USDA Floats Rule to Strengthen Organic Standards Enforcement

The rule would expand the National Organic Program's oversight and help curb organic fraud.

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WASHINGTON — On Aug. 5, the U.S. Department of Agriculture (USDA) published in the Federal Register a new proposed rule to expand the National Organic Program’s (NOP) oversight and enforcement of the production, handling and sale of organic products.

USDA invites public comment on the Strengthening Organic Enforcement proposed rule through Oct. 5.

I Stock 904178564 (1)iStock“Organic agriculture is one of the fastest-growing sectors in the food market,” said Under Secretary for Marketing and Regulatory Programs Greg Ibach. “As the organic market has grown, organic supply chains have become more complex. Stronger market oversight is needed to protect farmers and consumers who choose the organic option.”

USDA is committed to supporting organic farmers and ranchers by developing clear standards and creating a level playing field. Once finalized, the revised regulations will:

  • Reduce the number of uncertified businesses in the organic supply chain.
  • Standardize organic certificates.
  • Require the use of import certificates for all imported organic products.
  • Increase the minimum number of unannounced inspections.
  • Increase inspector qualifications.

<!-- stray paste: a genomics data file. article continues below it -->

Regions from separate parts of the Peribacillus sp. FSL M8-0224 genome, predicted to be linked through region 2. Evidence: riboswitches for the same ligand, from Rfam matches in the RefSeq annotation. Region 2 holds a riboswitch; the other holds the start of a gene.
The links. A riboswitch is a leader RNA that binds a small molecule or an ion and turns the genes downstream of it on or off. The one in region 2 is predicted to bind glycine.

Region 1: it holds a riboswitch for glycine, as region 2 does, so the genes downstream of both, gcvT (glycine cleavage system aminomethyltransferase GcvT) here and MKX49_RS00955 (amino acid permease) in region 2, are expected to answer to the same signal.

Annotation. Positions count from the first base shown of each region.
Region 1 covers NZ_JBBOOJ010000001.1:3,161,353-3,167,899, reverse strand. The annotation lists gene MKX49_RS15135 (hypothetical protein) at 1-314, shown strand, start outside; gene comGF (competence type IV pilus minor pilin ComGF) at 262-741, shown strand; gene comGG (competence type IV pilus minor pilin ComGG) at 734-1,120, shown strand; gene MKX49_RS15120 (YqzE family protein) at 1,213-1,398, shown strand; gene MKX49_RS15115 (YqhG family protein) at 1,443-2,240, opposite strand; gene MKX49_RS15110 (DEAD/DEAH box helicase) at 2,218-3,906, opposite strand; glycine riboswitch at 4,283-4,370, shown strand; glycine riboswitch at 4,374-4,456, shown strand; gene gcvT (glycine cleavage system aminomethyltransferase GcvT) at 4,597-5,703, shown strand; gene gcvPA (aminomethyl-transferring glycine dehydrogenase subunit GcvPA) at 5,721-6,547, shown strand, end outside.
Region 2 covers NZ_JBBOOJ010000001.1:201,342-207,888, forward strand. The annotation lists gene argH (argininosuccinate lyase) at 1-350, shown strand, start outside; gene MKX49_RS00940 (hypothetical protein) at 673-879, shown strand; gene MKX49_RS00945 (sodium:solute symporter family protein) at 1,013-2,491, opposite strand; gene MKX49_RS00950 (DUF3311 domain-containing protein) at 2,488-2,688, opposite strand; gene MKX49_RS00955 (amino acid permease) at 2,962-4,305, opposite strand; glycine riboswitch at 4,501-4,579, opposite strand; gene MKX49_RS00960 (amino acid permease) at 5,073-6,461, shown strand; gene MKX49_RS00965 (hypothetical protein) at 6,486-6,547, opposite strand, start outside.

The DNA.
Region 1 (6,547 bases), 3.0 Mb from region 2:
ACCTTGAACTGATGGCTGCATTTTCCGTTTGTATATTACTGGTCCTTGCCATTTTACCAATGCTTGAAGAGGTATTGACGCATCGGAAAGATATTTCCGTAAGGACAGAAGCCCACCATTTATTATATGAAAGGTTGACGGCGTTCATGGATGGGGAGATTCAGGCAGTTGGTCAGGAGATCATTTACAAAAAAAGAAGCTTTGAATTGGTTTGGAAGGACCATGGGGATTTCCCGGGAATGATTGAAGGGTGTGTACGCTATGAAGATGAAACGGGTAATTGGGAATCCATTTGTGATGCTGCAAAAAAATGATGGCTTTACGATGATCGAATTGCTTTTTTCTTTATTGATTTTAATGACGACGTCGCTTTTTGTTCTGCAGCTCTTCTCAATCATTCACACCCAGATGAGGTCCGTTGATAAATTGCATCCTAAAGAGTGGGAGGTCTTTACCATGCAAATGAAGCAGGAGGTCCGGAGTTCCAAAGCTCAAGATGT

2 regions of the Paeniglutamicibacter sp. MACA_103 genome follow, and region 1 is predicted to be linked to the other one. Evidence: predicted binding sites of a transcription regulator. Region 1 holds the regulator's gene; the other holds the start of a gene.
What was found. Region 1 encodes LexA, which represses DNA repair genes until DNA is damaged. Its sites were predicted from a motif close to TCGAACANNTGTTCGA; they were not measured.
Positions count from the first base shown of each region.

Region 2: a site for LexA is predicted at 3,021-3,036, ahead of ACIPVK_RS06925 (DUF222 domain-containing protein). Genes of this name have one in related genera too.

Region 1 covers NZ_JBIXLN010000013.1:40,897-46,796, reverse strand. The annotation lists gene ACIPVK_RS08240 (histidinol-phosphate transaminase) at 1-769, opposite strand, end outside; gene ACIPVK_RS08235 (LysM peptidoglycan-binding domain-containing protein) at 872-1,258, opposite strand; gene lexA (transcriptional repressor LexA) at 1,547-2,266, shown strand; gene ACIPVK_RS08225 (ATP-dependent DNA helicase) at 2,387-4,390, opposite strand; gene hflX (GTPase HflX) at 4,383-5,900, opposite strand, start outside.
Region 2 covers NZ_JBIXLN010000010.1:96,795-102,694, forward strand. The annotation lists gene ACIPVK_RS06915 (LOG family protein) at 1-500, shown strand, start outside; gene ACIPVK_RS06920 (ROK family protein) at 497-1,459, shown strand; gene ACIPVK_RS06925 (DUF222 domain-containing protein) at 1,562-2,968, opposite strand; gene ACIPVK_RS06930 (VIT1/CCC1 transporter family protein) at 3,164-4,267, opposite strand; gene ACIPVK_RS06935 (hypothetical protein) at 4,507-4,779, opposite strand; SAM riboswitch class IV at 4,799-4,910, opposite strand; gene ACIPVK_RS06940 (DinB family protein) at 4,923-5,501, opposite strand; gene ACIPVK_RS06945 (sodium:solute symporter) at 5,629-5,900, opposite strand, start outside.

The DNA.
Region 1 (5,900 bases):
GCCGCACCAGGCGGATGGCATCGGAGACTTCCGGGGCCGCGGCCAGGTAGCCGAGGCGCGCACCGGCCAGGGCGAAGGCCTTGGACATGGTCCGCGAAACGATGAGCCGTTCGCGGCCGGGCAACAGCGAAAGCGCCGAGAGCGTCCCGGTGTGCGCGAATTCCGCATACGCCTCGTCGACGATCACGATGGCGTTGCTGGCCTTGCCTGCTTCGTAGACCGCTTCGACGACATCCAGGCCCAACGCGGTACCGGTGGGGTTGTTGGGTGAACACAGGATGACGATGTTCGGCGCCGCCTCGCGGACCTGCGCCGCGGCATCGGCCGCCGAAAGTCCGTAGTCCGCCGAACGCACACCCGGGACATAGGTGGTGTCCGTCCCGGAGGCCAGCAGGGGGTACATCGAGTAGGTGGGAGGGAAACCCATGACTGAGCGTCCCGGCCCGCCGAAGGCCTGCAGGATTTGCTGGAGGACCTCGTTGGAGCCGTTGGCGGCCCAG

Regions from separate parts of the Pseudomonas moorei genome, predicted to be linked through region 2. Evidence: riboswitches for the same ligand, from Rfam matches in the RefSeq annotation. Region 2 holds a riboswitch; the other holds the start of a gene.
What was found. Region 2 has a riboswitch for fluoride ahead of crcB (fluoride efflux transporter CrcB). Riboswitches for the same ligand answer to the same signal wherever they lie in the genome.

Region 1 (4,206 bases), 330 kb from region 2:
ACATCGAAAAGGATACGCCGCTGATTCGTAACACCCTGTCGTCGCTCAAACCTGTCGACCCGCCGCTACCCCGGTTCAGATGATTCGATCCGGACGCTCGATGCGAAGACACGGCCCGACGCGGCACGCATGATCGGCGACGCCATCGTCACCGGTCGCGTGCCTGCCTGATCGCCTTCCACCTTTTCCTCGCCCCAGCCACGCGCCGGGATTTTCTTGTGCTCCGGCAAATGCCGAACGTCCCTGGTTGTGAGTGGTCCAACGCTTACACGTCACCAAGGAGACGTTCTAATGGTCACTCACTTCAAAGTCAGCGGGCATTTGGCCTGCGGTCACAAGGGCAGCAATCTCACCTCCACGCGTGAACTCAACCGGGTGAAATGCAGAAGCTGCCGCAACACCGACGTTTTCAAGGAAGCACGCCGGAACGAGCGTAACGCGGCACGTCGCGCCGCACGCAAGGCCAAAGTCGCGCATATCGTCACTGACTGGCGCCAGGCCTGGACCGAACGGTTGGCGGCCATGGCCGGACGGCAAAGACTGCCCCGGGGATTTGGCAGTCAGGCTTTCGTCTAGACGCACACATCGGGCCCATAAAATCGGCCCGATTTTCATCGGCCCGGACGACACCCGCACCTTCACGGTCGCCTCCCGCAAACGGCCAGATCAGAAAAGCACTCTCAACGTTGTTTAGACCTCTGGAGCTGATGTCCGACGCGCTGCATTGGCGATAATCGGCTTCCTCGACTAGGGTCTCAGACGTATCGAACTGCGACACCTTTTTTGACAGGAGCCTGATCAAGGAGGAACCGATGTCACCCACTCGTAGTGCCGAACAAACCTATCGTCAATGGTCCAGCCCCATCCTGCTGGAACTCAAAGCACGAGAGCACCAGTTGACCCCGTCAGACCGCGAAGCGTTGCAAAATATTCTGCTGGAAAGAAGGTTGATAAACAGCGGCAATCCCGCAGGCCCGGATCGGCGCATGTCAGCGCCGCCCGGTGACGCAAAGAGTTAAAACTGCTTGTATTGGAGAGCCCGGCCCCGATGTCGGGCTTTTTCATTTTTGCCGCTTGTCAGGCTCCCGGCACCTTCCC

• Strengthen fraud prevention procedures.  
  • Increase data reporting requirements to make it easier to identify and focus enforcement resources on higher-risk locations, activities and commodities.

The proposed regulation would implement new oversight authority provided in the 2018 Farm Bill. It includes recommendations from the National Organic Standards Board and the Office of Inspector General and draws from USDA’s experience in enforcing the organic regulations. USDA met with and discussed provisions of the proposed rule with all sectors of the industry and invites additional input during the 60-day public comment period. Comments must be submitted through www.regulations.gov and will be considered by USDA as it develops the final rule.

For more information, please see the AMS Strengthening Organic Enforcement webpage.

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